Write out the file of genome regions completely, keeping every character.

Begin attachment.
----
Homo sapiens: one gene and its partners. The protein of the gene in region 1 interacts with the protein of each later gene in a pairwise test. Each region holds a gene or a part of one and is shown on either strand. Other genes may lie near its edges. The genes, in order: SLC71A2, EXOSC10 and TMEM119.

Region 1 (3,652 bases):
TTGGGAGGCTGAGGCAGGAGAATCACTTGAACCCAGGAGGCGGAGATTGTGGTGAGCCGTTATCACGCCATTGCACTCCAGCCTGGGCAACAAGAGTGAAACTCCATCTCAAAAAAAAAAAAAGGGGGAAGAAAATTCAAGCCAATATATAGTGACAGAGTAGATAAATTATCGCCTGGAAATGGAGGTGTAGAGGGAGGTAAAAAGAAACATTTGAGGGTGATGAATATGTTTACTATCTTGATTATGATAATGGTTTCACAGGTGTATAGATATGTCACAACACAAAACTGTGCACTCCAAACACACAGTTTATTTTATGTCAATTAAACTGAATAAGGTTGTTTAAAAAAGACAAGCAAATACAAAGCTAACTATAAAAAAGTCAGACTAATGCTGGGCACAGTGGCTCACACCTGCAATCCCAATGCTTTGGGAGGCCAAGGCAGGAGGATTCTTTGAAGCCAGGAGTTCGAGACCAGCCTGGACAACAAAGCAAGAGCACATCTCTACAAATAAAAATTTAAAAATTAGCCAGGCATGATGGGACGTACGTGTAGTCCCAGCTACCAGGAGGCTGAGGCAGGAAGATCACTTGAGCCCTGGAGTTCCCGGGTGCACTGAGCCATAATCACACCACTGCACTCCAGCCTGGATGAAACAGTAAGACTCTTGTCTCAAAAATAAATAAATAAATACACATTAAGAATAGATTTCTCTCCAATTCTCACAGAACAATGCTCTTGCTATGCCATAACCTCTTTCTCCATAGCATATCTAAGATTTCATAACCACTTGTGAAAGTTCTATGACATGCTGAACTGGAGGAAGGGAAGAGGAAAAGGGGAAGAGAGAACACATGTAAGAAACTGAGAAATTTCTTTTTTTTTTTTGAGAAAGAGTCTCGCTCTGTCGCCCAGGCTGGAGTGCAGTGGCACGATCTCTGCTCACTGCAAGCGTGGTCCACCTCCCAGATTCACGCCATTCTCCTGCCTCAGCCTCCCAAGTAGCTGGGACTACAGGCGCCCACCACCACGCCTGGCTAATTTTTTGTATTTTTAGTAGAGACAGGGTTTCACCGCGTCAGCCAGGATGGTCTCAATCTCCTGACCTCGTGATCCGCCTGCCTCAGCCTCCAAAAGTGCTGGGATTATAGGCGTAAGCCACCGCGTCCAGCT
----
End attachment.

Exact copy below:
Homo sapiens: one gene and its partners. The protein of the gene in region 1 interacts with the protein of each later gene in a pairwise test. Each region holds a gene or a part of one and is shown on either strand. Other genes may lie near its edges. The genes, in order: SLC71A2, EXOSC10 and TMEM119.

Region 1 (3,652 bases):
TTGGGAGGCTGAGGCAGGAGAATCACTTGAACCCAGGAGGCGGAGATTGTGGTGAGCCGTTATCACGCCATTGCACTCCAGCCTGGGCAACAAGAGTGAAACTCCATCTCAAAAAAAAAAAAAGGGGGAAGAAAATTCAAGCCAATATATAGTGACAGAGTAGATAAATTATCGCCTGGAAATGGAGGTGTAGAGGGAGGTAAAAAGAAACATTTGAGGGTGATGAATATGTTTACTATCTTGATTATGATAATGGTTTCACAGGTGTATAGATATGTCACAACACAAAACTGTGCACTCCAAACACACAGTTTATTTTATGTCAATTAAACTGAATAAGGTTGTTTAAAAAAGACAAGCAAATACAAAGCTAACTATAAAAAAGTCAGACTAATGCTGGGCACAGTGGCTCACACCTGCAATCCCAATGCTTTGGGAGGCCAAGGCAGGAGGATTCTTTGAAGCCAGGAGTTCGAGACCAGCCTGGACAACAAAGCAAGAGCACATCTCTACAAATAAAAATTTAAAAATTAGCCAGGCATGATGGGACGTACGTGTAGTCCCAGCTACCAGGAGGCTGAGGCAGGAAGATCACTTGAGCCCTGGAGTTCCCGGGTGCACTGAGCCATAATCACACCACTGCACTCCAGCCTGGATGAAACAGTAAGACTCTTGTCTCAAAAATAAATAAATAAATACACATTAAGAATAGATTTCTCTCCAATTCTCACAGAACAATGCTCTTGCTATGCCATAACCTCTTTCTCCATAGCATATCTAAGATTTCATAACCACTTGTGAAAGTTCTATGACATGCTGAACTGGAGGAAGGGAAGAGGAAAAGGGGAAGAGAGAACACATGTAAGAAACTGAGAAATTTCTTTTTTTTTTTTGAGAAAGAGTCTCGCTCTGTCGCCCAGGCTGGAGTGCAGTGGCACGATCTCTGCTCACTGCAAGCGTGGTCCACCTCCCAGATTCACGCCATTCTCCTGCCTCAGCCTCCCAAGTAGCTGGGACTACAGGCGCCCACCACCACGCCTGGCTAATTTTTTGTATTTTTAGTAGAGACAGGGTTTCACCGCGTCAGCCAGGATGGTCTCAATCTCCTGACCTCGTGATCCGCCTGCCTCAGCCTCCAAAAGTGCTGGGATTATAGGCGTAAGCCACCGCGTCCAGCT